Date: 10/10/2020 Paddlers: Simon L, Julian, Pete G, Emma
Location: River Lune, from Crook of Lune bridge (Beck foot) to Rawthey confluence Water level: 0.6m
The Lune, was at a perfect level 0.6. We weren’t the only ones who thought so. There were about ten people getting on the river around the same time as us. One brave man in a shiny Royalex Nova Craft canoe (with spray deck).
Despite its grading (2/3) the Lune has some pretty challenging rapids. A reasonably long stretch, remembering each is a challenge. We started slowly, inspecting pretty much everything from the bank. It’s worth it, the Lune offers a plethora of options and eddies. Hitting the one you intended requires decisiveness. We entered the main event warmed up and looking for a challenge.
Dropping into the first major rapid, hitting my chosen tricky eddy and feeling rather pleased, I caught the tail breaking out and flipped. Quicky rolling back up I hoped it had looked intentional! Signalling the others down, Pete managed one of many impressive rolls of the day. As we made our way down, entering progressively bigger and trickier rapids, everyone looked comfortable and enjoying the reward of an eddy well earned.
As the river narrows, the waves get bigger. Julian heading confidently down first, through what was probably the biggest feature so far, managed to tip in with what I can only call a pure, momentary loss of balance. He found the shallows, uncharacteristically missed his roll, and took a brief bath, quickly swimming to the side. I was following close behind and managed to hover up his paddle and boat before long and signal the others down. Julian didn’t look shaken, which was a good job; we had a bigger rapid just ahead.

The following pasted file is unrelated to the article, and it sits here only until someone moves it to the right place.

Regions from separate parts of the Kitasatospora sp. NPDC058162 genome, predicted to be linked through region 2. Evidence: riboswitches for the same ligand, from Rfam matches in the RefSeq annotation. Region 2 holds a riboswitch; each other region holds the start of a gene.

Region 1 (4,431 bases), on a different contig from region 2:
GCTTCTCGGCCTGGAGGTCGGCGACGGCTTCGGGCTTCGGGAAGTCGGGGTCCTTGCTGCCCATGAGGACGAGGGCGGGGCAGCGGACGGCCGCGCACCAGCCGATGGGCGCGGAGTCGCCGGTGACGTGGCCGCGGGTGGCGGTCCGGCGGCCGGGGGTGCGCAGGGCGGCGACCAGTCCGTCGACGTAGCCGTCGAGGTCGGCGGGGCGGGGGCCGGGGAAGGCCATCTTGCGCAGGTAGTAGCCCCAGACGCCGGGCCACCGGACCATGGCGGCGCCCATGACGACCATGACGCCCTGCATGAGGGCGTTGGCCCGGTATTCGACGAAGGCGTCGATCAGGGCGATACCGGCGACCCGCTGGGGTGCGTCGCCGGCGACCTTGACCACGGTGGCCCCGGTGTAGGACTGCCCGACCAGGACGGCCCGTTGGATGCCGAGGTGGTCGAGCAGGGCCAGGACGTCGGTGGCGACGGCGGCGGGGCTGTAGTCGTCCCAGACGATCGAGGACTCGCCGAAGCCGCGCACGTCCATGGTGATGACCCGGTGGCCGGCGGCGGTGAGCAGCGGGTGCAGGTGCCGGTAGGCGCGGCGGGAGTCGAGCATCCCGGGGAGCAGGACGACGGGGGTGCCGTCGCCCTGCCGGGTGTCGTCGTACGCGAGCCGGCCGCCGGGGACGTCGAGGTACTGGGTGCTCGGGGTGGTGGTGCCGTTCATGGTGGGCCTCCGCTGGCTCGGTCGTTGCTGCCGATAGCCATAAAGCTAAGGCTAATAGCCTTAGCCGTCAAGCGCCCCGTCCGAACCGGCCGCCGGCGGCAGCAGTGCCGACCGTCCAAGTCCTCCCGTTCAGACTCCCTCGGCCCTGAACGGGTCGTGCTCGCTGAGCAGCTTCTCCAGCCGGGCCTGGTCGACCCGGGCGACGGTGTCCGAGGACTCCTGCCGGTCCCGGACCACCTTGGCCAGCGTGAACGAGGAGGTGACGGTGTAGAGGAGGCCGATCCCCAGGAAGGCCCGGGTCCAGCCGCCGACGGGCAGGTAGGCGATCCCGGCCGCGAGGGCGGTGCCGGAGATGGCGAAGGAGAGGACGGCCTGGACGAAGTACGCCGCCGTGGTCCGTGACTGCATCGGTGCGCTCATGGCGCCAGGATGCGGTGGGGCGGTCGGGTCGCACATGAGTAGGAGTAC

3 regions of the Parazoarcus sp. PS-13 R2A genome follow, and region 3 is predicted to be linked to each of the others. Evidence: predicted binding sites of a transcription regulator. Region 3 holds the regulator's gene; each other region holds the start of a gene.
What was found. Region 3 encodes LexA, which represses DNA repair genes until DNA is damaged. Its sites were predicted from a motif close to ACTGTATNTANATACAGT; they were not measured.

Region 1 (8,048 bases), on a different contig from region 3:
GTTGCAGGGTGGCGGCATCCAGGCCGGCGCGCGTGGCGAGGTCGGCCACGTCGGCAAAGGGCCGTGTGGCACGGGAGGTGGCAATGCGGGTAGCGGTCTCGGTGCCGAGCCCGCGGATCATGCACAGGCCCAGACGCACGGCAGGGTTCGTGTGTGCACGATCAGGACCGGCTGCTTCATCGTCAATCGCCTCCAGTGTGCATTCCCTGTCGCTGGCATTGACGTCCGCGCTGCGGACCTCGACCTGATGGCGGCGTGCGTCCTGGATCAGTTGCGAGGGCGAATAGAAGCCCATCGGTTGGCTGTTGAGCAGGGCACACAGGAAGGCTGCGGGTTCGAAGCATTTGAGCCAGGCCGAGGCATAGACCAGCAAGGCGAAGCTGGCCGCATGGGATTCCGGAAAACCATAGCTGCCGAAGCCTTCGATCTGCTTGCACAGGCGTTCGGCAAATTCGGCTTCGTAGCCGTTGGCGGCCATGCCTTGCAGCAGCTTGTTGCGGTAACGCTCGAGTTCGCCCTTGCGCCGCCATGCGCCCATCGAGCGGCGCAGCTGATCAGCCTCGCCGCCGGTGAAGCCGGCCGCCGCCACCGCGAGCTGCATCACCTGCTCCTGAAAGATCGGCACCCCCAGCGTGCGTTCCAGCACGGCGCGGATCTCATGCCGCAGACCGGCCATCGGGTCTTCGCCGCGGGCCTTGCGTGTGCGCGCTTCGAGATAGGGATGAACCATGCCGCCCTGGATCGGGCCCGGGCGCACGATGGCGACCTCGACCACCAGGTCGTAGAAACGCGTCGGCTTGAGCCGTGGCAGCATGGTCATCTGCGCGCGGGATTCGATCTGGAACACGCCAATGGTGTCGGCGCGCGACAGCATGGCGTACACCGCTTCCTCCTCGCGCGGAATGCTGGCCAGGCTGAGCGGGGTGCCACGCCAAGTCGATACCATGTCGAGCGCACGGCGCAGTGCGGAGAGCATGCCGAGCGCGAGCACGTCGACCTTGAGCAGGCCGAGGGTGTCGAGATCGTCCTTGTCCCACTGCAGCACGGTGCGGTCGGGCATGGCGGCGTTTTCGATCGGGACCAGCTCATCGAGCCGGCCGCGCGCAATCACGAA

The start of the gorge below can be easily inspected, but not the bottom rapid. Any swimmer in the first will likely swim the second. Heading down to setup safety at the bottom, I messed up my line, flipping in the second rapid and bodged two roll attempts. Gladly up on the third attempt, I signalled the others down, one by one, hoping my failure hadn’t scared them off. Emma made it look rather easy, with a perfect left line where I had gone wrong. I was glad of Pete’s bombproof roll as he flipped at the middle. Julian powered through without issue. This was the toughest rapid out of the way.
Stopping above John’s stone, remembering the difficulty on inspection and poor view from the bottom, Emma and I set off first. Surprisingly finding it far easier than remembered. Ah… this isn’t John’s stone! Well, it was a good way to run the rapid anyway. We later found John’s stone and ran it the same way. Useful having the dry run earlier. Pete rolled again, Julian bashed his way through in the Machno, but otherwise uneventful.
We were walking the Strid today. It’s not much loss, there are so many other great rapids to play on, so many lines to pick, so many challenges to set yourself. Julian hadn’t paddled the bottom section from Killington before. It’s not exceptional, but worthwhile I would say. We just portaged the two weirs. They’re not much fun anyway, and easy portages. More eddy hopping, one final rapid by the confluence, a bit of egress spotting, and we were carrying back up to the cars.
With around five hours on the water, we certainly got the most out of our trip. Focusing on picking and hitting your line on every rapid is tiring, but everyone, including me, was paddling better at the end than the start. Deliberately working on your skills is something we seldom do when just having fun. It was worth the sore shoulders.
Driving back up to get the cars, we came across first, an ambulance, then kayaks propped against the bridge wall, then the water rescue team van. It didn’t look like training. We didn’t stop to ask, but not a pleasing sight. Fingers crossed everyone was OK.